Ms Margarete Simons, a Researcher with the Netherlands-based Profundo Research Organization, has called on the government and other stakeholders in the oil palm production value chain, to help build and strengthen the capacities of smallholder farmers and palm oil producers.
She said this would help them attain international certification and standards which could enhance access of their products onto the international markets.
Ms Simons said palm oil exports have huge potential to contribute to the country’s foreign exchange earnings and alleviate poverty among smallholder farmers in rural communities.
She said there is the need for support from all stakeholders to improve the production processes, especially at the farm gate levels to ensure that they were produced under hygienic and sustainable sources to meet international requirements.
Ms Simons, whose organization’s research interest is on sustainable palm oil production in developing countries, made the call at a meeting with members of the Asante Effiduase Kroye Farmers’ Cooperative Union at Effiduase.
The meeting was to discuss with the farmers the processes in palm oil production they could use to enable them attain international certification to enable them export their products onto the international market.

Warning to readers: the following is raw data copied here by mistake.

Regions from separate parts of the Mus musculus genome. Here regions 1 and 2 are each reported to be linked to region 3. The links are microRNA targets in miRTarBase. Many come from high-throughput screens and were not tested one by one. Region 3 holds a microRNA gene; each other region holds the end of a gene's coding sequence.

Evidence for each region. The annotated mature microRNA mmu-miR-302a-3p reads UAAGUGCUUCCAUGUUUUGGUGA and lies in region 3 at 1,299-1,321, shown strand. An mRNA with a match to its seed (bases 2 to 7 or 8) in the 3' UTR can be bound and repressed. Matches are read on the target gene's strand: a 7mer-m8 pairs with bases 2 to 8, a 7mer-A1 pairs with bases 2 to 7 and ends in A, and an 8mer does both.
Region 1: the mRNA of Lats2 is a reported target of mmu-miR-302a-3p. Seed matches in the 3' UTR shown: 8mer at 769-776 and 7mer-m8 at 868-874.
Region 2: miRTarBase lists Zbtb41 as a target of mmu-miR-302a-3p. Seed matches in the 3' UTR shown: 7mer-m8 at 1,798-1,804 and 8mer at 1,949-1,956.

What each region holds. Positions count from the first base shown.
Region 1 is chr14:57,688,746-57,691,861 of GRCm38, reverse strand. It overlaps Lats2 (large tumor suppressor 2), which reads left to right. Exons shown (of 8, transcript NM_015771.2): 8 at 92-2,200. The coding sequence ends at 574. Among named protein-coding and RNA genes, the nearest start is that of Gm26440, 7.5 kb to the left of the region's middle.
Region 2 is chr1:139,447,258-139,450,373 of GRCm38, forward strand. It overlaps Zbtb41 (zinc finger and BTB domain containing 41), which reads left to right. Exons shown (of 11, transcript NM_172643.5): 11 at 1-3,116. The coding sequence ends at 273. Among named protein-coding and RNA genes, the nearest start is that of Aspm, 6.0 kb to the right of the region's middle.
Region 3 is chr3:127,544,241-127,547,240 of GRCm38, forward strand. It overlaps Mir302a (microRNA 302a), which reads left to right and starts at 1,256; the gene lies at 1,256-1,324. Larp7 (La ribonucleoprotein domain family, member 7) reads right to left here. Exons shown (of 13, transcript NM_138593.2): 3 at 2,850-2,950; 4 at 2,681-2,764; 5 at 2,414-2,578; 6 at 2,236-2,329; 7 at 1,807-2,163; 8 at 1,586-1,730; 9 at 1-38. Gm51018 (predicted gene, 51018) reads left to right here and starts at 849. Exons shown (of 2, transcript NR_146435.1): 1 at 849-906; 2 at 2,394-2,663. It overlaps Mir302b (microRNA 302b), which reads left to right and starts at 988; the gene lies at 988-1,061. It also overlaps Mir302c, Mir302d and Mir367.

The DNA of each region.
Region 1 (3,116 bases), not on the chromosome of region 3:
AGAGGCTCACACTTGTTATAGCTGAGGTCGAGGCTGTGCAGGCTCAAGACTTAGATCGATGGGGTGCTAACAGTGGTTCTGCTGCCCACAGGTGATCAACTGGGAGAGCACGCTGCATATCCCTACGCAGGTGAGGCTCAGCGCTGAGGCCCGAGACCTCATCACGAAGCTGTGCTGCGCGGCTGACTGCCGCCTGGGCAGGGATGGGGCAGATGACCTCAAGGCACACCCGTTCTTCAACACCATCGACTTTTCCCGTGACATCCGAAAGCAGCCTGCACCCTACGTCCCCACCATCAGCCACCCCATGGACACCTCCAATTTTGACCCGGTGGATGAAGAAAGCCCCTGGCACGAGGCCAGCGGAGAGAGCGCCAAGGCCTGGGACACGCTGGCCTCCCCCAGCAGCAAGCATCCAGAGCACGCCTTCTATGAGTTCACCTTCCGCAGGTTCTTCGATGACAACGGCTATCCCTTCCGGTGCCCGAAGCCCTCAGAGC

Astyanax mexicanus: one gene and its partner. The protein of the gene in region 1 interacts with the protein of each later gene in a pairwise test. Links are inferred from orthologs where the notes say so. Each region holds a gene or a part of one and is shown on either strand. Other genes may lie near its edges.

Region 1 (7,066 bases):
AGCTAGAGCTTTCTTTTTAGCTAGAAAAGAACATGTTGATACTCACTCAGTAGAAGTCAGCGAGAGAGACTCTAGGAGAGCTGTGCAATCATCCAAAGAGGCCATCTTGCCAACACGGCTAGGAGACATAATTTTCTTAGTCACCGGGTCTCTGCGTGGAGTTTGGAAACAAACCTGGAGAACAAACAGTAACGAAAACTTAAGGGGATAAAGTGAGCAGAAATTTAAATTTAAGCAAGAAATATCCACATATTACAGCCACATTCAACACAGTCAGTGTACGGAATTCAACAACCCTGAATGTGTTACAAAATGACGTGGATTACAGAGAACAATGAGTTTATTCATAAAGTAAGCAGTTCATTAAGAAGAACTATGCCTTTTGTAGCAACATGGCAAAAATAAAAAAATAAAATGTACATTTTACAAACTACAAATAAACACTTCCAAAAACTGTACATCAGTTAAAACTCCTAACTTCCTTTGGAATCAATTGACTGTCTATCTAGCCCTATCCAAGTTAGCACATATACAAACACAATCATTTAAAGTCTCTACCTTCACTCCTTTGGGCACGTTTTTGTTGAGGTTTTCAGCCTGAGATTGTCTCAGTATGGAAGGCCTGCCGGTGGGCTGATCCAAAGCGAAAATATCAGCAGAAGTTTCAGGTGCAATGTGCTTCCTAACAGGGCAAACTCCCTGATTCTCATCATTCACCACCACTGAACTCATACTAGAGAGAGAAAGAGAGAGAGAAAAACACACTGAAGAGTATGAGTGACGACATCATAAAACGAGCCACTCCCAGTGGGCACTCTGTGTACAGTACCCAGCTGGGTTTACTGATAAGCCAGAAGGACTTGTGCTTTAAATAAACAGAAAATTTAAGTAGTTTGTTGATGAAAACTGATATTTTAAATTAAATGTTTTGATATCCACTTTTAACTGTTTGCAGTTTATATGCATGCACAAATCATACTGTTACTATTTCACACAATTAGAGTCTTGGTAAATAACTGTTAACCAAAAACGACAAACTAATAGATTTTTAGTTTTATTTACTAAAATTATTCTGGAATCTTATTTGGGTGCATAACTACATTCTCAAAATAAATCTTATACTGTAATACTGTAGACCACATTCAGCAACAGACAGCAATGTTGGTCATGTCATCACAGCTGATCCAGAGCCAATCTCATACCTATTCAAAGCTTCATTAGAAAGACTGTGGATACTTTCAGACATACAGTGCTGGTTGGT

It also created a platform for the farmers to engage the team to identify some areas of the support they could get from the research organization to improve on their production and output.
Ms Simons commended the farmers for coming together and the show of greater commitment to embark on large scale oil palm plantation to boost palm oil production in the area, and said her organization would continue to offer the needed support to help them produce quality product that would meet international standards.
She said Profundo, which was established in 2004 with the objective of promoting the growth and use of sustainable oil palm products through credible global standards and engagements of stakeholders, currently has 3, 659 members from 92 countries.
Mr Clement Duku, Chairman of the farmers’ union, said members would this year begin the cultivation of 50-hectare oil palm plantation in the area.
He said the group would cultivate 10 hectares together, while individual members would plant the remaining 40 hectares on their own lands.
Mr Duku said the Union was doing this with support from the Asokore Rural Bank, which had opened its doors for members to access credit facilities to purchase seedlings, fertilizers and other inputs for their farms.
Mr Duku said members of the group are determined to use agricultural production to lift themselves from abject poverty and called for support from all to achieve these goal.